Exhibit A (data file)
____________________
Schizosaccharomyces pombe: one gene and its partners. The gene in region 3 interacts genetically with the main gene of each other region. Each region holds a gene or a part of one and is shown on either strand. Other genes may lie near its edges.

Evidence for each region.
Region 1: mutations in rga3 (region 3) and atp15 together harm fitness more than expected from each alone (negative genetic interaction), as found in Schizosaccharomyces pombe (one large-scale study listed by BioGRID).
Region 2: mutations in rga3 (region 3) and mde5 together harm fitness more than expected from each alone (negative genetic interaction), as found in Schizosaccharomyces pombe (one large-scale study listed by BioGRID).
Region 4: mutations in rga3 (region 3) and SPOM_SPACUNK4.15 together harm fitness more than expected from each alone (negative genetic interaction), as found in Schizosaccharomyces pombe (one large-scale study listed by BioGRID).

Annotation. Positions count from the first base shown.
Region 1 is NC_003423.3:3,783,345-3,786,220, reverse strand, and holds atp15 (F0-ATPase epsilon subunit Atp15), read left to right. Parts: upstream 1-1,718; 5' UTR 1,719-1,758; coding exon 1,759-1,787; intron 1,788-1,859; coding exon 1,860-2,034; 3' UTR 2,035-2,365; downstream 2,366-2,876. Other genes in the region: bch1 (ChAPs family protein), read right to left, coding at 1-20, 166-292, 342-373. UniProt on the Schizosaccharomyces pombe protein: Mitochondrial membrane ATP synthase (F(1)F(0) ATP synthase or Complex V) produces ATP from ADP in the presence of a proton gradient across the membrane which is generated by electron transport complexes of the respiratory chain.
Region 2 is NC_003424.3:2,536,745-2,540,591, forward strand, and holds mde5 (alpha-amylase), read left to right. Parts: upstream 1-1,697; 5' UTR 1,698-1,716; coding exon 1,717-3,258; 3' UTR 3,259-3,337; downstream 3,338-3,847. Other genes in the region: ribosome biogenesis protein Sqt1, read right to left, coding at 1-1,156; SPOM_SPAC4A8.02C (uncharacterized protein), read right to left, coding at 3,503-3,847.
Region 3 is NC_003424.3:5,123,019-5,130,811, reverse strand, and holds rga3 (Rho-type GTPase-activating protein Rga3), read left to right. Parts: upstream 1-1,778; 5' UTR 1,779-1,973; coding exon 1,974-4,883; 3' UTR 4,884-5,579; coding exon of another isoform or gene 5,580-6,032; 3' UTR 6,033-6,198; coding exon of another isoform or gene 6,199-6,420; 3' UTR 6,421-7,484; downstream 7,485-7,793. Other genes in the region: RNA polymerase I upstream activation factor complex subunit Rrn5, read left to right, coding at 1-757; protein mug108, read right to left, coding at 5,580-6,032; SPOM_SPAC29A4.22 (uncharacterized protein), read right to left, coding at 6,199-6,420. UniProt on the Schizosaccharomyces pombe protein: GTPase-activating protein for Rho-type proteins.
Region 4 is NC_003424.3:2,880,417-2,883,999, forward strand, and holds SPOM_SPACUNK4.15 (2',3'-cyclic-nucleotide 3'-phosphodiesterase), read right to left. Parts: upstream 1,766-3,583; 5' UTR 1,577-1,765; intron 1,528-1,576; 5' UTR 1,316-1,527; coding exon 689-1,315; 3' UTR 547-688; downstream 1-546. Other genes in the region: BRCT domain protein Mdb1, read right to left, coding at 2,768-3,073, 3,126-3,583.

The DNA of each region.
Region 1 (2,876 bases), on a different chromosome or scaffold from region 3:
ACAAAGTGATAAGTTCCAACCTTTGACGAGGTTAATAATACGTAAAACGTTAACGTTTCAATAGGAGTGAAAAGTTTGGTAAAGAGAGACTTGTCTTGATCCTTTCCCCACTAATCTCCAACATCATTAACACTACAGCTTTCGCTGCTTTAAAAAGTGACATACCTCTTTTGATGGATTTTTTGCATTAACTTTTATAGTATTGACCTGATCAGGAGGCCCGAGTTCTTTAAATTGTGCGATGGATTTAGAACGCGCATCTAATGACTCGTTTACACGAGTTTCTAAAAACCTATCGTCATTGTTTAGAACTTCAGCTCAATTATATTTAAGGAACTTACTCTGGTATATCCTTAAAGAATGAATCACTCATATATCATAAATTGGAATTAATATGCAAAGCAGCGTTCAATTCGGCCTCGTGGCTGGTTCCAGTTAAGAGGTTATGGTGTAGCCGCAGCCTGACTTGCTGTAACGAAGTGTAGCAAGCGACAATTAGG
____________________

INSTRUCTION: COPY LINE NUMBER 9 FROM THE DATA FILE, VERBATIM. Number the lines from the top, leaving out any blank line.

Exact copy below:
Region 3 is NC_003424.3:5,123,019-5,130,811, reverse strand, and holds rga3 (Rho-type GTPase-activating protein Rga3), read left to right. Parts: upstream 1-1,778; 5' UTR 1,779-1,973; coding exon 1,974-4,883; 3' UTR 4,884-5,579; coding exon of another isoform or gene 5,580-6,032; 3' UTR 6,033-6,198; coding exon of another isoform or gene 6,199-6,420; 3' UTR 6,421-7,484; downstream 7,485-7,793. Other genes in the region: RNA polymerase I upstream activation factor complex subunit Rrn5, read left to right, coding at 1-757; protein mug108, read right to left, coding at 5,580-6,032; SPOM_SPAC29A4.22 (uncharacterized protein), read right to left, coding at 6,199-6,420. UniProt on the Schizosaccharomyces pombe protein: GTPase-activating protein for Rho-type proteins.